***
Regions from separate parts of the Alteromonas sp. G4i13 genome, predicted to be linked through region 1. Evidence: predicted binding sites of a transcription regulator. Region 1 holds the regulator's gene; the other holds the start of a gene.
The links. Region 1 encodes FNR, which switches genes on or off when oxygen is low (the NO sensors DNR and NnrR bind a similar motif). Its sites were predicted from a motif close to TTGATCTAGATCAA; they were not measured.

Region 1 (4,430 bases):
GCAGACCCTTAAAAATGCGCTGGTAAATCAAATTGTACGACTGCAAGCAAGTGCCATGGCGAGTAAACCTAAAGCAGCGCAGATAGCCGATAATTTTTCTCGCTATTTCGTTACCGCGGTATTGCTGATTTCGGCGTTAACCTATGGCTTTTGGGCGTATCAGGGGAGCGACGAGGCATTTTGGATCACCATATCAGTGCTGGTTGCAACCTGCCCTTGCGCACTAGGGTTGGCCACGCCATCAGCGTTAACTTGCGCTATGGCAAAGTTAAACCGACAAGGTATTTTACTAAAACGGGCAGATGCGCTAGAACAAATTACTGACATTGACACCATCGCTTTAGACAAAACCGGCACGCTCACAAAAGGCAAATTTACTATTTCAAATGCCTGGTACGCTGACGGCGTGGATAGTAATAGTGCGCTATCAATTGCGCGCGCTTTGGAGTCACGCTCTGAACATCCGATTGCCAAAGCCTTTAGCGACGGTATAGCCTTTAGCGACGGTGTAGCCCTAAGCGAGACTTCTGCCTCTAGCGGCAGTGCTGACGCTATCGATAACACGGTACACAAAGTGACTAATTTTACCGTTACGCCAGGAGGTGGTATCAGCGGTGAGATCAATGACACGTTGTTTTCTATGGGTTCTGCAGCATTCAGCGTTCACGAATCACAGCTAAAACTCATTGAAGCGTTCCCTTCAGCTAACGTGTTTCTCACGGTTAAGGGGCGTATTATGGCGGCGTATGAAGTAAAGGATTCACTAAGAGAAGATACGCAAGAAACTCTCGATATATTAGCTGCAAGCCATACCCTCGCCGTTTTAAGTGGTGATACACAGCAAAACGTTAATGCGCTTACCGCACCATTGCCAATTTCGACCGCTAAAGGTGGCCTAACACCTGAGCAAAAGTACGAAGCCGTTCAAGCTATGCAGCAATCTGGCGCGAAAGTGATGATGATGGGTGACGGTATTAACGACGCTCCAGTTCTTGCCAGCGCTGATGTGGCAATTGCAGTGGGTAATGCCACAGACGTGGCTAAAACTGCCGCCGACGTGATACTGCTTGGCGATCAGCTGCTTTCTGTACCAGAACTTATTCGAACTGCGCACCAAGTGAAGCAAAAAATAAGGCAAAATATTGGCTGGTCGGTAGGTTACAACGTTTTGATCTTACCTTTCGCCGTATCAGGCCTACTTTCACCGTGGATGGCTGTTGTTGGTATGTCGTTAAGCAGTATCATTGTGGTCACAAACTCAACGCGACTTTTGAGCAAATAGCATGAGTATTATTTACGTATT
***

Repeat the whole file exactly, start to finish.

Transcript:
Regions from separate parts of the Alteromonas sp. G4i13 genome, predicted to be linked through region 1. Evidence: predicted binding sites of a transcription regulator. Region 1 holds the regulator's gene; the other holds the start of a gene.
The links. Region 1 encodes FNR, which switches genes on or off when oxygen is low (the NO sensors DNR and NnrR bind a similar motif). Its sites were predicted from a motif close to TTGATCTAGATCAA; they were not measured.

Region 1 (4,430 bases):
GCAGACCCTTAAAAATGCGCTGGTAAATCAAATTGTACGACTGCAAGCAAGTGCCATGGCGAGTAAACCTAAAGCAGCGCAGATAGCCGATAATTTTTCTCGCTATTTCGTTACCGCGGTATTGCTGATTTCGGCGTTAACCTATGGCTTTTGGGCGTATCAGGGGAGCGACGAGGCATTTTGGATCACCATATCAGTGCTGGTTGCAACCTGCCCTTGCGCACTAGGGTTGGCCACGCCATCAGCGTTAACTTGCGCTATGGCAAAGTTAAACCGACAAGGTATTTTACTAAAACGGGCAGATGCGCTAGAACAAATTACTGACATTGACACCATCGCTTTAGACAAAACCGGCACGCTCACAAAAGGCAAATTTACTATTTCAAATGCCTGGTACGCTGACGGCGTGGATAGTAATAGTGCGCTATCAATTGCGCGCGCTTTGGAGTCACGCTCTGAACATCCGATTGCCAAAGCCTTTAGCGACGGTATAGCCTTTAGCGACGGTGTAGCCCTAAGCGAGACTTCTGCCTCTAGCGGCAGTGCTGACGCTATCGATAACACGGTACACAAAGTGACTAATTTTACCGTTACGCCAGGAGGTGGTATCAGCGGTGAGATCAATGACACGTTGTTTTCTATGGGTTCTGCAGCATTCAGCGTTCACGAATCACAGCTAAAACTCATTGAAGCGTTCCCTTCAGCTAACGTGTTTCTCACGGTTAAGGGGCGTATTATGGCGGCGTATGAAGTAAAGGATTCACTAAGAGAAGATACGCAAGAAACTCTCGATATATTAGCTGCAAGCCATACCCTCGCCGTTTTAAGTGGTGATACACAGCAAAACGTTAATGCGCTTACCGCACCATTGCCAATTTCGACCGCTAAAGGTGGCCTAACACCTGAGCAAAAGTACGAAGCCGTTCAAGCTATGCAGCAATCTGGCGCGAAAGTGATGATGATGGGTGACGGTATTAACGACGCTCCAGTTCTTGCCAGCGCTGATGTGGCAATTGCAGTGGGTAATGCCACAGACGTGGCTAAAACTGCCGCCGACGTGATACTGCTTGGCGATCAGCTGCTTTCTGTACCAGAACTTATTCGAACTGCGCACCAAGTGAAGCAAAAAATAAGGCAAAATATTGGCTGGTCGGTAGGTTACAACGTTTTGATCTTACCTTTCGCCGTATCAGGCCTACTTTCACCGTGGATGGCTGTTGTTGGTATGTCGTTAAGCAGTATCATTGTGGTCACAAACTCAACGCGACTTTTGAGCAAATAGCATGAGTATTATTTACGTATT